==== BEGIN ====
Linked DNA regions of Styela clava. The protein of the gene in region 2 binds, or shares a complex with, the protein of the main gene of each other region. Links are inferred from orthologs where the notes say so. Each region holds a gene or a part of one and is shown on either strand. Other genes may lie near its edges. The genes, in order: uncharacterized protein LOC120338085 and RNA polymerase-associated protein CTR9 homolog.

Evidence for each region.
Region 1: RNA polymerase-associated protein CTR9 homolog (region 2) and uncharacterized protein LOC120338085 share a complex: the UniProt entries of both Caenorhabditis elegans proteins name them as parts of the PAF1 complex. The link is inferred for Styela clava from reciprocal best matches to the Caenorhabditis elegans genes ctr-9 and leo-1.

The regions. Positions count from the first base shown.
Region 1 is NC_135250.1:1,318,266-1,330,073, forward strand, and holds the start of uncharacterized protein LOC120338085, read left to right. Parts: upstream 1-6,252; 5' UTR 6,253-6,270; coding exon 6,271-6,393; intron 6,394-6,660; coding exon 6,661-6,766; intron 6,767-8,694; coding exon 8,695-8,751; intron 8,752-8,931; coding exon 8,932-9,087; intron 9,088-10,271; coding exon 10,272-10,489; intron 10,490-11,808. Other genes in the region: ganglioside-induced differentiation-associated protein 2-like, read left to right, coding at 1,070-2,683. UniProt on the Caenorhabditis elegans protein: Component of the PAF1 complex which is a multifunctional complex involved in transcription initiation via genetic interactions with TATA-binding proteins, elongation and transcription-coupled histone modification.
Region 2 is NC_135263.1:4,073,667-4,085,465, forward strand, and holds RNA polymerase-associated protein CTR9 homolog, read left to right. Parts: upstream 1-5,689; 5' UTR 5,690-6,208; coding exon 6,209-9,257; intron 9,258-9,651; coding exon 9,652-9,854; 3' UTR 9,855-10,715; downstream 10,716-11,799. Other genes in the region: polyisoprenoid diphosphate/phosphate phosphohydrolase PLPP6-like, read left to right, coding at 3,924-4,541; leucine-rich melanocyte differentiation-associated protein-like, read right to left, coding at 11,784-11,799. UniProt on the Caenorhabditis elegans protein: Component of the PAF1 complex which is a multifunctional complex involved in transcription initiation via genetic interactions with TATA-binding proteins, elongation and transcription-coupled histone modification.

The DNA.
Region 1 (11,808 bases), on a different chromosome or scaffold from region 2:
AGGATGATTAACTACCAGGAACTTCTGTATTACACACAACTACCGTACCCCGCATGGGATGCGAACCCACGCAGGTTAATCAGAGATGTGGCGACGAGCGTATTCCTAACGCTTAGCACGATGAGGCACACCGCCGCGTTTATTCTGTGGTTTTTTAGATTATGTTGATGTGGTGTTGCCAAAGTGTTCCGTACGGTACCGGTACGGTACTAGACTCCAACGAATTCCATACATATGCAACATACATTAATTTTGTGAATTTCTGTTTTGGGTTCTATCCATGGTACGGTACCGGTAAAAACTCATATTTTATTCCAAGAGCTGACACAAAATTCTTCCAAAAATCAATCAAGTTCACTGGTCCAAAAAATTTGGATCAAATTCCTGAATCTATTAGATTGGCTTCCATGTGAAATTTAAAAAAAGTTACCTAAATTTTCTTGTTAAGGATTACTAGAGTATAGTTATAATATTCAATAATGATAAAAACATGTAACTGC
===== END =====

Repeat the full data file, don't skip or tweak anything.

Linked DNA regions of Styela clava. The protein of the gene in region 2 binds, or shares a complex with, the protein of the main gene of each other region. Links are inferred from orthologs where the notes say so. Each region holds a gene or a part of one and is shown on either strand. Other genes may lie near its edges. The genes, in order: uncharacterized protein LOC120338085 and RNA polymerase-associated protein CTR9 homolog.

Evidence for each region.
Region 1: RNA polymerase-associated protein CTR9 homolog (region 2) and uncharacterized protein LOC120338085 share a complex: the UniProt entries of both Caenorhabditis elegans proteins name them as parts of the PAF1 complex. The link is inferred for Styela clava from reciprocal best matches to the Caenorhabditis elegans genes ctr-9 and leo-1.

The regions. Positions count from the first base shown.
Region 1 is NC_135250.1:1,318,266-1,330,073, forward strand, and holds the start of uncharacterized protein LOC120338085, read left to right. Parts: upstream 1-6,252; 5' UTR 6,253-6,270; coding exon 6,271-6,393; intron 6,394-6,660; coding exon 6,661-6,766; intron 6,767-8,694; coding exon 8,695-8,751; intron 8,752-8,931; coding exon 8,932-9,087; intron 9,088-10,271; coding exon 10,272-10,489; intron 10,490-11,808. Other genes in the region: ganglioside-induced differentiation-associated protein 2-like, read left to right, coding at 1,070-2,683. UniProt on the Caenorhabditis elegans protein: Component of the PAF1 complex which is a multifunctional complex involved in transcription initiation via genetic interactions with TATA-binding proteins, elongation and transcription-coupled histone modification.
Region 2 is NC_135263.1:4,073,667-4,085,465, forward strand, and holds RNA polymerase-associated protein CTR9 homolog, read left to right. Parts: upstream 1-5,689; 5' UTR 5,690-6,208; coding exon 6,209-9,257; intron 9,258-9,651; coding exon 9,652-9,854; 3' UTR 9,855-10,715; downstream 10,716-11,799. Other genes in the region: polyisoprenoid diphosphate/phosphate phosphohydrolase PLPP6-like, read left to right, coding at 3,924-4,541; leucine-rich melanocyte differentiation-associated protein-like, read right to left, coding at 11,784-11,799. UniProt on the Caenorhabditis elegans protein: Component of the PAF1 complex which is a multifunctional complex involved in transcription initiation via genetic interactions with TATA-binding proteins, elongation and transcription-coupled histone modification.

The DNA.
Region 1 (11,808 bases), on a different chromosome or scaffold from region 2:
AGGATGATTAACTACCAGGAACTTCTGTATTACACACAACTACCGTACCCCGCATGGGATGCGAACCCACGCAGGTTAATCAGAGATGTGGCGACGAGCGTATTCCTAACGCTTAGCACGATGAGGCACACCGCCGCGTTTATTCTGTGGTTTTTTAGATTATGTTGATGTGGTGTTGCCAAAGTGTTCCGTACGGTACCGGTACGGTACTAGACTCCAACGAATTCCATACATATGCAACATACATTAATTTTGTGAATTTCTGTTTTGGGTTCTATCCATGGTACGGTACCGGTAAAAACTCATATTTTATTCCAAGAGCTGACACAAAATTCTTCCAAAAATCAATCAAGTTCACTGGTCCAAAAAATTTGGATCAAATTCCTGAATCTATTAGATTGGCTTCCATGTGAAATTTAAAAAAAGTTACCTAAATTTTCTTGTTAAGGATTACTAGAGTATAGTTATAATATTCAATAATGATAAAAACATGTAACTGC